Reasons to care for your feet
Diabetes puts you at higher risk for foot problems in two ways
- Damage to the nerves. You may feel pain, numbness or loss of feeling, and stinging.
- Damage to blood vessels in the legs. A small wound on the foot that is not taken care of can lead to a bad infection. That infection might lead to amputation.
How to care for your feet
Do the following
- Check your feet each day.
- Use a mirror to help you look for ingrown toe nails, redness, drainage, and swelling.
- Wash your feet each day in warm water and dry them well (especially between the toes).
- Test the water temperature with your hand or elbow before putting your feet in the water.
- Keep your toenails trimmed.
- Trim nails straight across and file the edges.
- Put lotion on dry feet.
- Do not put the lotion between your toes.
- Take off your shoes and socks each time you see your doctor.
- Always check inside of your shoes before you put them on to make sure nothing is in them that could hurt your feet.
- Have a foot exam every year.
Things you should avoid:
- Do not go barefoot.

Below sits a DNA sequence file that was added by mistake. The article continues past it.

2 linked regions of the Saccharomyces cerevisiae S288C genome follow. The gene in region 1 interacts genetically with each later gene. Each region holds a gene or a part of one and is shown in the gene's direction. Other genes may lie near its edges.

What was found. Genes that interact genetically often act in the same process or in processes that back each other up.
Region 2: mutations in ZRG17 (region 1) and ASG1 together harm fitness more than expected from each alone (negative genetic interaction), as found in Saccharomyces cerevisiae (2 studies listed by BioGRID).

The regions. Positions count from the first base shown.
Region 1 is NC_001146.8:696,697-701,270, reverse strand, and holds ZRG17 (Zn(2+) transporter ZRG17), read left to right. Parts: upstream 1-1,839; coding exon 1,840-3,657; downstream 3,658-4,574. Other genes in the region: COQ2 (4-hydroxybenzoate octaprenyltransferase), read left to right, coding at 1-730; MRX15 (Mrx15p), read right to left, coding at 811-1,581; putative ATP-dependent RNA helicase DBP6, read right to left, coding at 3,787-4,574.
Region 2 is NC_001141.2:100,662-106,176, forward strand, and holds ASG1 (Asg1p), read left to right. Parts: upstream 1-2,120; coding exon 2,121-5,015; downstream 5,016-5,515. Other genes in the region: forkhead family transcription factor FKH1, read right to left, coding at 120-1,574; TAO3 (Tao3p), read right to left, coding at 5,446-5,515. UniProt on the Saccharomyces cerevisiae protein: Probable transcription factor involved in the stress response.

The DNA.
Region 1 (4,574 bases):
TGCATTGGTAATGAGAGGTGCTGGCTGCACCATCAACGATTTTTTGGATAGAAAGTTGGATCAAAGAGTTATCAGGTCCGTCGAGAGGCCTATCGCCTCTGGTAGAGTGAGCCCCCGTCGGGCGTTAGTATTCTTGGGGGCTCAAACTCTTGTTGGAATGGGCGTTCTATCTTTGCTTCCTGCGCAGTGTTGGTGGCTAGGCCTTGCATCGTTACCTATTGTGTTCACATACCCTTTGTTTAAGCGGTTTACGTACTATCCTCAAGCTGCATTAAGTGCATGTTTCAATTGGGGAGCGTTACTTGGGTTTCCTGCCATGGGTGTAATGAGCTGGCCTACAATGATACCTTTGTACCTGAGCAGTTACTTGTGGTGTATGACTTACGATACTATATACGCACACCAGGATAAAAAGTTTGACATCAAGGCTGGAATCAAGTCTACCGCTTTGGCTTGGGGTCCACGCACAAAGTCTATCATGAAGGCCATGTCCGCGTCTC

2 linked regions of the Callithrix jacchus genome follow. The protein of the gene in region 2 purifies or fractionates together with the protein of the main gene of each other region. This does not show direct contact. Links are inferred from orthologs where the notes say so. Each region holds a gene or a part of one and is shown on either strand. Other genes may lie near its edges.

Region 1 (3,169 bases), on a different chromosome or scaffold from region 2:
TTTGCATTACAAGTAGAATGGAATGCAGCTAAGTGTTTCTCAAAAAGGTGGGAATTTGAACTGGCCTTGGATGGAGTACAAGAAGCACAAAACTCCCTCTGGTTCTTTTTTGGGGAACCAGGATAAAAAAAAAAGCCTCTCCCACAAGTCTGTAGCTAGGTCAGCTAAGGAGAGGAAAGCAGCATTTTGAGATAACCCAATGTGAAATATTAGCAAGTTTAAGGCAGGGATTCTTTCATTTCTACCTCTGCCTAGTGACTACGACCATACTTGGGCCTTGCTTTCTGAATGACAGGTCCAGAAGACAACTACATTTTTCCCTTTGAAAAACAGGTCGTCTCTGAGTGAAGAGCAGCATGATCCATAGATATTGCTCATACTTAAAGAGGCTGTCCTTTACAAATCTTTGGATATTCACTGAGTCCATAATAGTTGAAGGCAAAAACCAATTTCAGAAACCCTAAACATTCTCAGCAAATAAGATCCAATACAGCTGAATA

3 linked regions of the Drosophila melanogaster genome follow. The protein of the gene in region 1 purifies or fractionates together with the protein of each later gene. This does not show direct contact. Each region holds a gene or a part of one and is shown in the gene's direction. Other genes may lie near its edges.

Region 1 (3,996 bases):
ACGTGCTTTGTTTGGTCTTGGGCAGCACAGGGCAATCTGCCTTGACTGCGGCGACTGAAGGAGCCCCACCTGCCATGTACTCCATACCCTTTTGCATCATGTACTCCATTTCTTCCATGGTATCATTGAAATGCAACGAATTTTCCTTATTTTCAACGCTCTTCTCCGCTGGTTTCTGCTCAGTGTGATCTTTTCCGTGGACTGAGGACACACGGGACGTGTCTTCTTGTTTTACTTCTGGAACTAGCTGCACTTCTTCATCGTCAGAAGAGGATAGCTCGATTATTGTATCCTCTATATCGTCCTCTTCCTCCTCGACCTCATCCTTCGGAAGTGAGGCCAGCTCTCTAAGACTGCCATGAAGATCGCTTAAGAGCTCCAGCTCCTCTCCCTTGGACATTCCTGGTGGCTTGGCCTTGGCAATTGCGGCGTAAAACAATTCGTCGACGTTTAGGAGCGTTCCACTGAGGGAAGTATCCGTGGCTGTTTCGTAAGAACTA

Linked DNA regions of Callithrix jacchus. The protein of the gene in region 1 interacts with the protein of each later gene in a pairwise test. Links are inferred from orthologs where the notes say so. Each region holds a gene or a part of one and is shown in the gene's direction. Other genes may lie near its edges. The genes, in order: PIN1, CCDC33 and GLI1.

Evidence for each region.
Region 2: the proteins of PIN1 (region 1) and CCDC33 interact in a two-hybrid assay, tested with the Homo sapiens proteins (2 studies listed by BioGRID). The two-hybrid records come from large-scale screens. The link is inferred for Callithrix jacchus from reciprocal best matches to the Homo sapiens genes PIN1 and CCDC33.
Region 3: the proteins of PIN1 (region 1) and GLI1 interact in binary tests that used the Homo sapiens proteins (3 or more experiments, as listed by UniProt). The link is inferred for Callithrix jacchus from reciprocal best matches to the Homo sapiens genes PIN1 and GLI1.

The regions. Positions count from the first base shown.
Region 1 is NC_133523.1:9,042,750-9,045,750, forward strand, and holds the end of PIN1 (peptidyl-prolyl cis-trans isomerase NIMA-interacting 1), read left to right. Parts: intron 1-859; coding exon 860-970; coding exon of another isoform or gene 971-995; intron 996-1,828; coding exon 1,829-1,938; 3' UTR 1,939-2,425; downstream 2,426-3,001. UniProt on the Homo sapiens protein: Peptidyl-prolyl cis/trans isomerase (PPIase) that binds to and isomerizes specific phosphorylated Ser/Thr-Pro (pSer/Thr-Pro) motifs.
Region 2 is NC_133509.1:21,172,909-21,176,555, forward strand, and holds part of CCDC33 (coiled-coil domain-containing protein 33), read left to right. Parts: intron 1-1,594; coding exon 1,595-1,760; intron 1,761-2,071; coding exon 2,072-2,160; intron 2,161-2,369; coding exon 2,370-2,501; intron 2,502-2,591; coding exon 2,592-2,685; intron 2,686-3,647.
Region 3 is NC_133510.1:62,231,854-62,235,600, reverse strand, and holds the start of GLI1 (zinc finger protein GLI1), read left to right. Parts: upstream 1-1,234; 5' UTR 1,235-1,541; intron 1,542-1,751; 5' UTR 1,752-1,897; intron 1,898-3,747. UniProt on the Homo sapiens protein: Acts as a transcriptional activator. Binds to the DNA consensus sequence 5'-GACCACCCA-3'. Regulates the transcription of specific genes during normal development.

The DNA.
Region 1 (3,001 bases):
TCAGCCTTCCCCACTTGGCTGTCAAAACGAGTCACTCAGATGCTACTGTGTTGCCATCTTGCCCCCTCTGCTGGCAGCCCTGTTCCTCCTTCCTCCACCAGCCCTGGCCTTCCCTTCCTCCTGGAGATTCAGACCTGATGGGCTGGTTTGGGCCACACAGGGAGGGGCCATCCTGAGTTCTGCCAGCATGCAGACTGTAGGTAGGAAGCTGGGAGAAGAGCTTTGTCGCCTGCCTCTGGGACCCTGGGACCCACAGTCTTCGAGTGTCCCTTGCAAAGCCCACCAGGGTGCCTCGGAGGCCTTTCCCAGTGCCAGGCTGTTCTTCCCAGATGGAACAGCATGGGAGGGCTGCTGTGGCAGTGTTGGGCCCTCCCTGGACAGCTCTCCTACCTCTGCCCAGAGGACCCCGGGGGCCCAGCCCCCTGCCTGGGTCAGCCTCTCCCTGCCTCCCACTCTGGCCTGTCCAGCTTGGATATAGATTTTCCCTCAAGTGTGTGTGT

- Do not soak your feet.
- Do not wear shoes that do not fit or socks that are tight.
- Do not try to fix foot problems at home.
- Do not use a razor blade.
- Do not use heating pads or put a hot water bottle on your feet.
- Do not cross your legs for long amounts of time.
- This lowers blood flow to your feet.
What to wear on your feet
For your socks:
- Choose socks that are seamless or have soft, flat seams.
- Wear clean, cotton socks that will absorb sweat.
- Choose light colored socks to help show blood or fluid draining from an unseen wound.
- Do not use socks with tight bands on top.
For your shoes:
- Have your feet sized each time you buy new shoes.
- Shop for shoes later in the day, when your feet may be swollen, to make a better fit
- Choose shoes that have enough room inside so your toes do not curl or rub against your shoe.
- Buy shoes with a low heel. This will put less stress on your feet.
- Break in shoes slowly.
- Choose slippers with sturdy toes.
Be aware of these signs of decreased blood flow in your feet
- Leg pain when walking or doing activity that goes away with rest
- Shiny skin on lower legs
- Legs that are dark purple when hanging
- Lack of hair growth on your legs
Call your doctor if you have any of the following
- Nerve damage to your feet (diabetic neuropathy) and you need your toenails cut and calluses removed
- Ingrown toenails
- Open sores (with or without drainage), rash, or blisters on your feet.